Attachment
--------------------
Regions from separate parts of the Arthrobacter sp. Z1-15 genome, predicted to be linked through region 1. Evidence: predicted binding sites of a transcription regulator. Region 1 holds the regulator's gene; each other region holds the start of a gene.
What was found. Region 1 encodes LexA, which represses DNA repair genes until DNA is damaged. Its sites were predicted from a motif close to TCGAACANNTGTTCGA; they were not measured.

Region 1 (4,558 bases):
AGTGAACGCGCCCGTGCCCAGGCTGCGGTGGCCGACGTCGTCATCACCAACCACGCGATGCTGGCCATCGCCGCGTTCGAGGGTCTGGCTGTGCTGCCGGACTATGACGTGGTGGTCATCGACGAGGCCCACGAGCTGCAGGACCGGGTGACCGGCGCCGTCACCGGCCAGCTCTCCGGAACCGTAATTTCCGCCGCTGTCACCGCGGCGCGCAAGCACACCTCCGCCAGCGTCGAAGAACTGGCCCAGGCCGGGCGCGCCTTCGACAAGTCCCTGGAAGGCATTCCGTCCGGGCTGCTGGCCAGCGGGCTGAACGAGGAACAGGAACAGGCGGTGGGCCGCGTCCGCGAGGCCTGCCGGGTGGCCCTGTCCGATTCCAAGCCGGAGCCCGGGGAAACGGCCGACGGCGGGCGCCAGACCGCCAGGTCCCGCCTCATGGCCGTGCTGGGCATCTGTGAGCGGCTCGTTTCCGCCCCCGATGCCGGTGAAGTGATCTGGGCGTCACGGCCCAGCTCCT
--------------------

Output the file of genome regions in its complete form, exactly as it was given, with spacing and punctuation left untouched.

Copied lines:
Regions from separate parts of the Arthrobacter sp. Z1-15 genome, predicted to be linked through region 1. Evidence: predicted binding sites of a transcription regulator. Region 1 holds the regulator's gene; each other region holds the start of a gene.
What was found. Region 1 encodes LexA, which represses DNA repair genes until DNA is damaged. Its sites were predicted from a motif close to TCGAACANNTGTTCGA; they were not measured.

Region 1 (4,558 bases):
AGTGAACGCGCCCGTGCCCAGGCTGCGGTGGCCGACGTCGTCATCACCAACCACGCGATGCTGGCCATCGCCGCGTTCGAGGGTCTGGCTGTGCTGCCGGACTATGACGTGGTGGTCATCGACGAGGCCCACGAGCTGCAGGACCGGGTGACCGGCGCCGTCACCGGCCAGCTCTCCGGAACCGTAATTTCCGCCGCTGTCACCGCGGCGCGCAAGCACACCTCCGCCAGCGTCGAAGAACTGGCCCAGGCCGGGCGCGCCTTCGACAAGTCCCTGGAAGGCATTCCGTCCGGGCTGCTGGCCAGCGGGCTGAACGAGGAACAGGAACAGGCGGTGGGCCGCGTCCGCGAGGCCTGCCGGGTGGCCCTGTCCGATTCCAAGCCGGAGCCCGGGGAAACGGCCGACGGCGGGCGCCAGACCGCCAGGTCCCGCCTCATGGCCGTGCTGGGCATCTGTGAGCGGCTCGTTTCCGCCCCCGATGCCGGTGAAGTGATCTGGGCGTCACGGCCCAGCTCCT